Our contributor Paul Baptista bought Ray's FM-2310 and offers his own report: "From the block diagram, here is a description of the circuit. Four-gang front end -> 2 filters -> LA1222 -> 2 filters -> LA1230 -> LA3350 MPX -> low-pass filter -> audio amplifier LA3122 with de-emphasis on the feedback loop (but Ray did his usual de-emphasis mod on this unit). This tuner features the rather rare FM deviation meter, which also doubles as a multipath meter at the toggle of a switch. My motivation for buying this unit was to get access to a FM deviation meter. It also includes signal-strength and center-tuning meters, so 3 needles to indicate 4 functions. The FM-2310 has fixed and variable outputs, with the variable output knob on the front panel. I did not spend any time on the AM side. It has FM blend and FM muting settings as well. The listed FM specs are:
Usable Sensitivity: Mono 1.7 µV/9.8 dBf; Stereo 4.3 µV/17.9 dBf
50 dB Quieting Sensitivity: Mono 2.5 µV/13.2 dBf; Stereo 34 µV/35.9 dBf
S/N Ratio: Mono 75 dB/Stereo 70 dB
Capture Ratio: 0.8 dB
Alternate Channel Selectivity (+/- 400 kHz): 75 dB
Image Response Ratio: 80 dB
Spurious Response Ratio: 100 dB
IF Response Ratio: 100 dB
AM Suppression Ratio: 65 dB
THD at 50 dB Quieting: Mono 0.3%/Stereo 0.4%
THD at 65 dBf (100 Hz, 1 kHz, 6 kHz): Mono 0.1%, 0.1%, 0.15%; Stereo 0.15%, 0.15%, 0.25%
Stereo Separation (100 Hz, 1 kHz, 6 kHz): 40 dB, 46 dB, 36 dB
Subcarrier product rejection (19 kHz/38 kHz): 60 dB/70 dB
"Listening impressions, keeping in minded that my unit was modified (power supply caps, diodes, signal coupling caps, corrected de-emphasis and changed to passive instead of in the feedback loop): The lower third of the audio band seems very good. I would use the word captivating. You are drawn in. The highs are not as detailed or extended as on my modified Sony, and the stereo width is not as wide, either. I think a remaining mod would be required to improve the top end and perhaps help in the stereo width as well: replace that output amp LA3122, which is a 14-pin DIP."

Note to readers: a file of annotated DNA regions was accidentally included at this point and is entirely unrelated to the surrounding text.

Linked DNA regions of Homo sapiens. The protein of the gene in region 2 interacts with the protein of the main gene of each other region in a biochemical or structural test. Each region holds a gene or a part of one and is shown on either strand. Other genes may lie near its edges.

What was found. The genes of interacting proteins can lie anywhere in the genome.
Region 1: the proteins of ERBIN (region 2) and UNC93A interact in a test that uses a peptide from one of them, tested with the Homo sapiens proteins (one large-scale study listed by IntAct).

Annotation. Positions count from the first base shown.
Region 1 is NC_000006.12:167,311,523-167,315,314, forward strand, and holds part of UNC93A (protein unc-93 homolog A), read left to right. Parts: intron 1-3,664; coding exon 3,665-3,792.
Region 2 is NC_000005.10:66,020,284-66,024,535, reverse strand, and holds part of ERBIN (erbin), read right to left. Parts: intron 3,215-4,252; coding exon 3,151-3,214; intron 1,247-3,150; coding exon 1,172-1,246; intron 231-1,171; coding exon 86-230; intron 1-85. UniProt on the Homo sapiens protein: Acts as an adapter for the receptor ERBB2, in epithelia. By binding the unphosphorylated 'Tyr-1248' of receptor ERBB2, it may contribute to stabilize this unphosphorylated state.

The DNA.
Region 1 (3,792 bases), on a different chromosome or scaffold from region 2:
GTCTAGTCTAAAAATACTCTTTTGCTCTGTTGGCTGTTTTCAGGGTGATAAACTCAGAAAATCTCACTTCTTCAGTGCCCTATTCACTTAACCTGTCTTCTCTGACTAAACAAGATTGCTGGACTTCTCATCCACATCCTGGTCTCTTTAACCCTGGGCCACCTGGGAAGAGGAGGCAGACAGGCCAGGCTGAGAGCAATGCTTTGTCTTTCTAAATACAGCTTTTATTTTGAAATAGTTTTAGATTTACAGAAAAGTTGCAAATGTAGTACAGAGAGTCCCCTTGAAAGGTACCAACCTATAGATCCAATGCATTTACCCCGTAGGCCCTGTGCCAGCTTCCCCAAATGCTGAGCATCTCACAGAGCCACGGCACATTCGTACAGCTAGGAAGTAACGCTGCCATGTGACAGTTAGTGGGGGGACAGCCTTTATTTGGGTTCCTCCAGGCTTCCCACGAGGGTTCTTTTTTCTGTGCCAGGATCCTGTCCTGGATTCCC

Our contributor Joe opened up his FM-2310: "I found that there are two circuit boards, one for the power supply (which includes the Deviation/Multipath circuitry) and one for the AM-FM IF MPX and audio circuits. Surprise, the FM IF ceramic filters are fitted into sockets from the manufacturer (Sanyo). This will make changing them very easy. The FM RF circuitry is in a separate shielded box along with the AM RF/Osc/Mixer tuning circuits. I compared this unit's FM RF and IF circuitry against the Fisher RS-1080 receiver which also has a Deviation/Multipath meter on its front panel. There is only one digit difference on the part number for the FM IF MPX board between the two. The RS-1080 receiver has a separate Deviation/Multipath detection board, but the components are identical between the two products. The FM-2310 has a 5-gang FM front end and the RS-1080 has a 5-gang FM front end, but it appears that one tuning gang of the FM-2310 is not used. The FM-2310 has single tuned circuits in its FM front end for RF amp input and output plus Mixer input and oscillator circuit. The RS-1080 has single tuned first RF amp input, double tuned first RF amp output, single tuned Mixer RF input plus single tuned Osc circuit. The FM 2310 has a single RF amp stage and Osc stage. The RS-1080 has a first RF amp and second RF amp and an Osc circuit with a buffered stage output to the Mixer.